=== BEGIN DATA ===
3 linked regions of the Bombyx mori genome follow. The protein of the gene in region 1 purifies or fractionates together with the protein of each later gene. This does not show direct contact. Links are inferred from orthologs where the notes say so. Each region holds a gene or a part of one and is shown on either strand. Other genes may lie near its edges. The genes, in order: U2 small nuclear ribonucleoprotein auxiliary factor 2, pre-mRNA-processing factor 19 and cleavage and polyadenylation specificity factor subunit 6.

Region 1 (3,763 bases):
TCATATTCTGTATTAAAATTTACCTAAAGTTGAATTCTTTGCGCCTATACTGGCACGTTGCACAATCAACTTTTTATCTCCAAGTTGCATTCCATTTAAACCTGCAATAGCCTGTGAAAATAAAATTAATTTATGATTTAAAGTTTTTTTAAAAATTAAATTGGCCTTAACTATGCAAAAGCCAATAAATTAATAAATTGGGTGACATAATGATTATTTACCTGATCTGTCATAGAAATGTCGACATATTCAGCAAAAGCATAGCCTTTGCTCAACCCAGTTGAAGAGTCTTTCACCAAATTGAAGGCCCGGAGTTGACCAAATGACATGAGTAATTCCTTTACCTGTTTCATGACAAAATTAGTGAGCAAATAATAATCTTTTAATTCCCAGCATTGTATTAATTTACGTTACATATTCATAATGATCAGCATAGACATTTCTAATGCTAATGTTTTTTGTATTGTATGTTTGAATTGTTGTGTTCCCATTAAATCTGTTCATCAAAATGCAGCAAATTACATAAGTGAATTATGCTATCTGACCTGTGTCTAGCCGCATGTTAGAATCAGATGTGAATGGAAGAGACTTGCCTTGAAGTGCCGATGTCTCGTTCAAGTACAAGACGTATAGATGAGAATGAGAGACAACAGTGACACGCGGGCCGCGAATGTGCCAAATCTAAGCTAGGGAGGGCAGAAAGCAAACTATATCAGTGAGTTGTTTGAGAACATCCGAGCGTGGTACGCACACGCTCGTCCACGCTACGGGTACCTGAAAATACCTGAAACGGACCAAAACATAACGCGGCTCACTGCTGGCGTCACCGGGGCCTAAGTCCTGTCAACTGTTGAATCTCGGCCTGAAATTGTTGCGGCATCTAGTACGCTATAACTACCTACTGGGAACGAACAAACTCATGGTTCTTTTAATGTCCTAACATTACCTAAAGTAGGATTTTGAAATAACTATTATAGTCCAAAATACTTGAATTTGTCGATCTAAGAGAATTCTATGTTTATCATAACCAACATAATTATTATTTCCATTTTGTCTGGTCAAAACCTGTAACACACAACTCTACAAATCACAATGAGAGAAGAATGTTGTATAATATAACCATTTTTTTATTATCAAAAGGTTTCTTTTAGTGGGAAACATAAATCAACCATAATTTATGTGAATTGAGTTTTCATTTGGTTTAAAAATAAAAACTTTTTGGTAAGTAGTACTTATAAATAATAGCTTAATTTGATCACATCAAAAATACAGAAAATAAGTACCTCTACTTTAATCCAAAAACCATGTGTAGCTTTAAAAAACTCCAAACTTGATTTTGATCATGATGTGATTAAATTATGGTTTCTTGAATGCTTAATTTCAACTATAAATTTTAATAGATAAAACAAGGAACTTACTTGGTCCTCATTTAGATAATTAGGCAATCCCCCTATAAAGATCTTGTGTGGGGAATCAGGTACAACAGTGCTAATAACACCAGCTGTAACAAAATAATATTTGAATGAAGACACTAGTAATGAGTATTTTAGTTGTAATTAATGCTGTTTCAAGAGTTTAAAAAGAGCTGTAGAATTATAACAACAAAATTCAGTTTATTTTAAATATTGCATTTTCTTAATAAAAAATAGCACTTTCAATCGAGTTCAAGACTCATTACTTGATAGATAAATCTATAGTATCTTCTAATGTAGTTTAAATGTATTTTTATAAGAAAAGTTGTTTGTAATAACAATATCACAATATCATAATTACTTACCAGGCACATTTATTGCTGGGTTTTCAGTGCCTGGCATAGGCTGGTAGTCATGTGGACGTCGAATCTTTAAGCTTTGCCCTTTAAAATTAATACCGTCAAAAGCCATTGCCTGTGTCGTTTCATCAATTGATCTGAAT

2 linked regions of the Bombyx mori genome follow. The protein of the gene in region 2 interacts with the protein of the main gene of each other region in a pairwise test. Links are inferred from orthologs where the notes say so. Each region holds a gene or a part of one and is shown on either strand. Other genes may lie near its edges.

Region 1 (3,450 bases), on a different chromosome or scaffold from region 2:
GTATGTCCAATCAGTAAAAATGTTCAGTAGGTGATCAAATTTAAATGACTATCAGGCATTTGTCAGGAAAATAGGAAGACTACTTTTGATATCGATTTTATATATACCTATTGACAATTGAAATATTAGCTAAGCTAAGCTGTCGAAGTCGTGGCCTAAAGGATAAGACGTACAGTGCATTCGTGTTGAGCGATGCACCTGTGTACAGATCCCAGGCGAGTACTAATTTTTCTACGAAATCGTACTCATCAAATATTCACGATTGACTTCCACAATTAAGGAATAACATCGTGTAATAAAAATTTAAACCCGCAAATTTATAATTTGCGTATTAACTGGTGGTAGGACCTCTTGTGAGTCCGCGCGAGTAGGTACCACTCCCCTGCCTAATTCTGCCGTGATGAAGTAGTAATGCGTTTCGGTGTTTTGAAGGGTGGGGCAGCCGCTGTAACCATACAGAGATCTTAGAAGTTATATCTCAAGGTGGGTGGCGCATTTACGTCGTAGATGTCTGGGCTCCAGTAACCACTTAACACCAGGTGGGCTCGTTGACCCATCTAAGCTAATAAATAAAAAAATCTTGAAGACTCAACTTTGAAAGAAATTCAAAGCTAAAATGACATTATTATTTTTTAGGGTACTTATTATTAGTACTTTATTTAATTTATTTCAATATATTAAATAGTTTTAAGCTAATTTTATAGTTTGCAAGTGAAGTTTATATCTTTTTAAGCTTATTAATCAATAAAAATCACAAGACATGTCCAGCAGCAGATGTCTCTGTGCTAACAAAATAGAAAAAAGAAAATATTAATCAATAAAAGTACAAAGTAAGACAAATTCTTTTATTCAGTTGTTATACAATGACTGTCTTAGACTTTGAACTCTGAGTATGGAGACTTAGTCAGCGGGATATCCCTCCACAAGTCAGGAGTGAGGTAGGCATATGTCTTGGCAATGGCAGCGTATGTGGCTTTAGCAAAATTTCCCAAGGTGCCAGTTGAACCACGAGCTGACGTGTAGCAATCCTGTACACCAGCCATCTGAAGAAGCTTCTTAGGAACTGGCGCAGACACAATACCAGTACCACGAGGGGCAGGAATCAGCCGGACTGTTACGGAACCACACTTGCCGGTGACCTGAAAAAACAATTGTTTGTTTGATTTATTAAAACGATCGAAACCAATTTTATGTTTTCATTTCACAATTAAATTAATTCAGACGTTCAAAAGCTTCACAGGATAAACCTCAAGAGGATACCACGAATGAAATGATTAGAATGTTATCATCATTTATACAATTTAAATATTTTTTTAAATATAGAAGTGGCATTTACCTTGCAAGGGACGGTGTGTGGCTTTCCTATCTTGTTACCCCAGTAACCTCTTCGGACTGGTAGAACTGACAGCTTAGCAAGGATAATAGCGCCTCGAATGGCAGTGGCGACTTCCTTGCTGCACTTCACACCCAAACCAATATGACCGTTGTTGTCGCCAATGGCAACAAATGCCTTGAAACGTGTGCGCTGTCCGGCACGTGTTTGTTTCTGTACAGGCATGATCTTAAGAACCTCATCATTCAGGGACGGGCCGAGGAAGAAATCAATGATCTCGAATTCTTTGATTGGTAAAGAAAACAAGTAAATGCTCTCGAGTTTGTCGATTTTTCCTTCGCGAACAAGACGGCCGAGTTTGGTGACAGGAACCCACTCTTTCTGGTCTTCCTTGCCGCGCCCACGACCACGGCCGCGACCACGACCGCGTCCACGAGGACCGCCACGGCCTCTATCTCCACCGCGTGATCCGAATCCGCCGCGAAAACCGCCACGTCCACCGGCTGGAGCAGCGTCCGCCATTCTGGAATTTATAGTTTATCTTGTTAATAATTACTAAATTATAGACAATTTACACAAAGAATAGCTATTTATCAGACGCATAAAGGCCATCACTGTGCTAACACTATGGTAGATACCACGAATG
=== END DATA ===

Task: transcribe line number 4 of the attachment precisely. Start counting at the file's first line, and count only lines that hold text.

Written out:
2 linked regions of the Bombyx mori genome follow. The protein of the gene in region 2 interacts with the protein of the main gene of each other region in a pairwise test. Links are inferred from orthologs where the notes say so. Each region holds a gene or a part of one and is shown on either strand. Other genes may lie near its edges.